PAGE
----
Arguing that the Trump Administration is trying to get the Supreme Court to ensure “that every possible refugee is excluded” from the U.S., the state of Hawaii urged the Justices on Tuesday to allow some 24,000 of these foreign nationals to resettle here in coming weeks.
Those are the only refugees seeking to flee to America who now have a formal promise from a refugee-relief agency to be resettled once they arrive, the new filing said.
Even if the court turns down the new plea by the Administration to exclude those, the challengers argued, the government still will have the authority under President Trump’s current “refugee ban” to keep out some 85 percent of all of the refugees worldwide who currently want to enter. That means about 175,000 would still be excluded, and the government even has stopped processing entry requests from almost all of those, the new filing argued. Those 175,000 do not have resettlement assurances.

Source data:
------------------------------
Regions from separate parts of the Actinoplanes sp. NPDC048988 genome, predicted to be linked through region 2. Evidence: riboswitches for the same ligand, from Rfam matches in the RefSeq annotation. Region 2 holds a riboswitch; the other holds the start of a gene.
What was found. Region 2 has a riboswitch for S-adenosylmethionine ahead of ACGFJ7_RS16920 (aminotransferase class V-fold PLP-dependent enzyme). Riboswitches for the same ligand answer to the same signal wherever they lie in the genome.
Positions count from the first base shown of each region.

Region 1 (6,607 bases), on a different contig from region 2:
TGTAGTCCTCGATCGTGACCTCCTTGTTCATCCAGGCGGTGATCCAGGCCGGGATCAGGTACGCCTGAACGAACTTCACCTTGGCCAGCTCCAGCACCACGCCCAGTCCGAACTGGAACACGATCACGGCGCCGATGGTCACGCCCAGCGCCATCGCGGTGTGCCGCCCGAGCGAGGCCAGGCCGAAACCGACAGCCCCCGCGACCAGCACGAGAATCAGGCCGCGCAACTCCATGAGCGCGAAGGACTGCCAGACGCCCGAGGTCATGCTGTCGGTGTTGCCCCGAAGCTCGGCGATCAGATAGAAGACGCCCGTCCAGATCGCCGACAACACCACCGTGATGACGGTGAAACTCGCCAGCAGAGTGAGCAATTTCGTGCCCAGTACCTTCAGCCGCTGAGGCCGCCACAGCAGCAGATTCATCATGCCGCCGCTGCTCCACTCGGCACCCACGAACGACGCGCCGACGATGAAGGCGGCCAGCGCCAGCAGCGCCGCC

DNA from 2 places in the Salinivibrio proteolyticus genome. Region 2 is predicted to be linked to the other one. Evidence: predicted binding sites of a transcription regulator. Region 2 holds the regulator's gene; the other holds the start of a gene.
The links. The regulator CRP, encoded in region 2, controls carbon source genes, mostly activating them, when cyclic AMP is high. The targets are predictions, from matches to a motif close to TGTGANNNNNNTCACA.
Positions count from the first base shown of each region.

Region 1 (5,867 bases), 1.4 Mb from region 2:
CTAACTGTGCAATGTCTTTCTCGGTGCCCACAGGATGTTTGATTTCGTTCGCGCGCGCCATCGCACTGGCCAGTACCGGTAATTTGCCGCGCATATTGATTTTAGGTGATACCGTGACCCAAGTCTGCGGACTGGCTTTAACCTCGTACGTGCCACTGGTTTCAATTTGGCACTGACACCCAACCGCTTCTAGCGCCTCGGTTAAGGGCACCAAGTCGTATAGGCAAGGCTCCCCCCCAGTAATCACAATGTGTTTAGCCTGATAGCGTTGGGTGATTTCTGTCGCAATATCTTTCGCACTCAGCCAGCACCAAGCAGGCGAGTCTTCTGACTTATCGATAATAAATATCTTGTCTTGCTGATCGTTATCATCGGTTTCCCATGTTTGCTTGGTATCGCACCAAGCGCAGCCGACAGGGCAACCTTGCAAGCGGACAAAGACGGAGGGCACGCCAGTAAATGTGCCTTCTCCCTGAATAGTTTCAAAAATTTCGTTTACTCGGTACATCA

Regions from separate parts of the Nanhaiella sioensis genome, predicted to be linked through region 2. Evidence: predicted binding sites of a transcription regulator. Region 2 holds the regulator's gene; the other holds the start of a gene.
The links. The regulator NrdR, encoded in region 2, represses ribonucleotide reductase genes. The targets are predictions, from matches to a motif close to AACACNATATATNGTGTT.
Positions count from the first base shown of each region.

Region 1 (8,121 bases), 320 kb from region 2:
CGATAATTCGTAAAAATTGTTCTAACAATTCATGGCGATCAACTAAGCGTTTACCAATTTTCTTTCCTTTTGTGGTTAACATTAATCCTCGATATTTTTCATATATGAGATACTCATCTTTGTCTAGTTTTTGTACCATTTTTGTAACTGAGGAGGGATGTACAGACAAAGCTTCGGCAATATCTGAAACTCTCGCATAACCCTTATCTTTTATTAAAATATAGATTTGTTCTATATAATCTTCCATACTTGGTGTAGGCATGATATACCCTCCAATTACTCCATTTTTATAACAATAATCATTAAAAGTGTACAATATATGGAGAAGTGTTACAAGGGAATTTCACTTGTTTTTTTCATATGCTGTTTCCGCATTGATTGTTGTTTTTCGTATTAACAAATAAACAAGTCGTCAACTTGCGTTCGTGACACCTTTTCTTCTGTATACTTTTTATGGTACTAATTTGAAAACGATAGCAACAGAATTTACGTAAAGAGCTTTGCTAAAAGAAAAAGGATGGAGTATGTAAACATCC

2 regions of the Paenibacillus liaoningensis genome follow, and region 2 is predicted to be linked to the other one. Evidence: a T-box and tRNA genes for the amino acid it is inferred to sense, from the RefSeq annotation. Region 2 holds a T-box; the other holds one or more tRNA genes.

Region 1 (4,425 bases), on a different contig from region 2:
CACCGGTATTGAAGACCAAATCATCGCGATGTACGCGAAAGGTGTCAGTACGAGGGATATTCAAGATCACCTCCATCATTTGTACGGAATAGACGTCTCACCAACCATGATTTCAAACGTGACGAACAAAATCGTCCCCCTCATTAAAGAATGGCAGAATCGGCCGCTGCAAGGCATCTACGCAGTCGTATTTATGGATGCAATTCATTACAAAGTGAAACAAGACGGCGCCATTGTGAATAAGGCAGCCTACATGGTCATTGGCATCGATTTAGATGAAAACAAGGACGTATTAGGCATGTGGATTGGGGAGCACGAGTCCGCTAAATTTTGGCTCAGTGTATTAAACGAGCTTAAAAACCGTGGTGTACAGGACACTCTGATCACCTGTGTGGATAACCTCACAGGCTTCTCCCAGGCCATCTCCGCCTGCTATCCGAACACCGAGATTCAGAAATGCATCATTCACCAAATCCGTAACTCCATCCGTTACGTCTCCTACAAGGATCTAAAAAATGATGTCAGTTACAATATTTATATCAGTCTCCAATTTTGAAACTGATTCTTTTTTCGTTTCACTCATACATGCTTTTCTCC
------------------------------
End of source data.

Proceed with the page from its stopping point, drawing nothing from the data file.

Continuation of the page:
The only issue before the Justices at this point is the near-term fate of the 24,000 refugees with such assurances, and whether the President’s March 6 executive order can be enforced against them for the next several weeks. The Justices at this point are not dealing with whether the Trump order is valid legally or constitutionally; the court is scheduled to take up that ultimate issue next month, in its new term. The Justices, though still in summer recess, are available to rule on the current dispute over interim enforcement of the Trump order.
Lawyers for Hawaii and others fighting the executive order that seeks to limit immigration of refugees, and also of foreign nationals from six Mideast nations, focused their new brief on the harm that they said would befall the 24,000 refugees, but also the relief agencies that have promised resettlement, if the new government request is granted.
By Lyle Denniston for CONSTITUTIONAL DAILY
Read Full Article HERE